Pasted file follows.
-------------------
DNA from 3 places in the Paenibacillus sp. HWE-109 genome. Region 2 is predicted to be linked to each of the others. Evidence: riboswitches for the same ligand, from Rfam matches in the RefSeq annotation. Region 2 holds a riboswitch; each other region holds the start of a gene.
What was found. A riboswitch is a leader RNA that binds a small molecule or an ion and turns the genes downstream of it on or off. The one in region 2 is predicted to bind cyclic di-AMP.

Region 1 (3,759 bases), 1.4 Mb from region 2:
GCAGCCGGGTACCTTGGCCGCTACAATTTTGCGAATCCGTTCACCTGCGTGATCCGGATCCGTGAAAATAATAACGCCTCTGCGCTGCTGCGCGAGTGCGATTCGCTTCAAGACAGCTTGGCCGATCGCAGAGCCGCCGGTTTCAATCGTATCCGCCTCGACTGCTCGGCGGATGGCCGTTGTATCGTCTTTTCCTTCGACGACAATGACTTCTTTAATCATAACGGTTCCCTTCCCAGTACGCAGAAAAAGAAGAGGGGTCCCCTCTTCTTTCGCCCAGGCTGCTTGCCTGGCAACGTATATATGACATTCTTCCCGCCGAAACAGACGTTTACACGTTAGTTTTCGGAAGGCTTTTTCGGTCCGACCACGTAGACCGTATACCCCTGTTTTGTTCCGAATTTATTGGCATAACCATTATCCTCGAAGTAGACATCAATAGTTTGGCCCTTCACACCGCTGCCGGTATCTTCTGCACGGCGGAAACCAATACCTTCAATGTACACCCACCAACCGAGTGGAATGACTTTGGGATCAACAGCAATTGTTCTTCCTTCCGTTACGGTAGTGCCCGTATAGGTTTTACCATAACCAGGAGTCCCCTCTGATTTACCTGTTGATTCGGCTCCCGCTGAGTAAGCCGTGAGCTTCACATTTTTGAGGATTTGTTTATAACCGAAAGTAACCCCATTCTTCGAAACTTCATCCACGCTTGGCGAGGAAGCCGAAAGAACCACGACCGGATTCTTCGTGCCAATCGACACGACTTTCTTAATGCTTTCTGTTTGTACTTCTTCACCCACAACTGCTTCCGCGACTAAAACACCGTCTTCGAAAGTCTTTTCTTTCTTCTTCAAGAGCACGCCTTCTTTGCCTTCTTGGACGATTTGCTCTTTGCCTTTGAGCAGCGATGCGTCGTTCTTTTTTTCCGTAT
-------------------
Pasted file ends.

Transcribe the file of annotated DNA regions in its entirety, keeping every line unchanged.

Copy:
DNA from 3 places in the Paenibacillus sp. HWE-109 genome. Region 2 is predicted to be linked to each of the others. Evidence: riboswitches for the same ligand, from Rfam matches in the RefSeq annotation. Region 2 holds a riboswitch; each other region holds the start of a gene.
What was found. A riboswitch is a leader RNA that binds a small molecule or an ion and turns the genes downstream of it on or off. The one in region 2 is predicted to bind cyclic di-AMP.

Region 1 (3,759 bases), 1.4 Mb from region 2:
GCAGCCGGGTACCTTGGCCGCTACAATTTTGCGAATCCGTTCACCTGCGTGATCCGGATCCGTGAAAATAATAACGCCTCTGCGCTGCTGCGCGAGTGCGATTCGCTTCAAGACAGCTTGGCCGATCGCAGAGCCGCCGGTTTCAATCGTATCCGCCTCGACTGCTCGGCGGATGGCCGTTGTATCGTCTTTTCCTTCGACGACAATGACTTCTTTAATCATAACGGTTCCCTTCCCAGTACGCAGAAAAAGAAGAGGGGTCCCCTCTTCTTTCGCCCAGGCTGCTTGCCTGGCAACGTATATATGACATTCTTCCCGCCGAAACAGACGTTTACACGTTAGTTTTCGGAAGGCTTTTTCGGTCCGACCACGTAGACCGTATACCCCTGTTTTGTTCCGAATTTATTGGCATAACCATTATCCTCGAAGTAGACATCAATAGTTTGGCCCTTCACACCGCTGCCGGTATCTTCTGCACGGCGGAAACCAATACCTTCAATGTACACCCACCAACCGAGTGGAATGACTTTGGGATCAACAGCAATTGTTCTTCCTTCCGTTACGGTAGTGCCCGTATAGGTTTTACCATAACCAGGAGTCCCCTCTGATTTACCTGTTGATTCGGCTCCCGCTGAGTAAGCCGTGAGCTTCACATTTTTGAGGATTTGTTTATAACCGAAAGTAACCCCATTCTTCGAAACTTCATCCACGCTTGGCGAGGAAGCCGAAAGAACCACGACCGGATTCTTCGTGCCAATCGACACGACTTTCTTAATGCTTTCTGTTTGTACTTCTTCACCCACAACTGCTTCCGCGACTAAAACACCGTCTTCGAAAGTCTTTTCTTTCTTCTTCAAGAGCACGCCTTCTTTGCCTTCTTGGACGATTTGCTCTTTGCCTTTGAGCAGCGATGCGTCGTTCTTTTTTTCCGTAT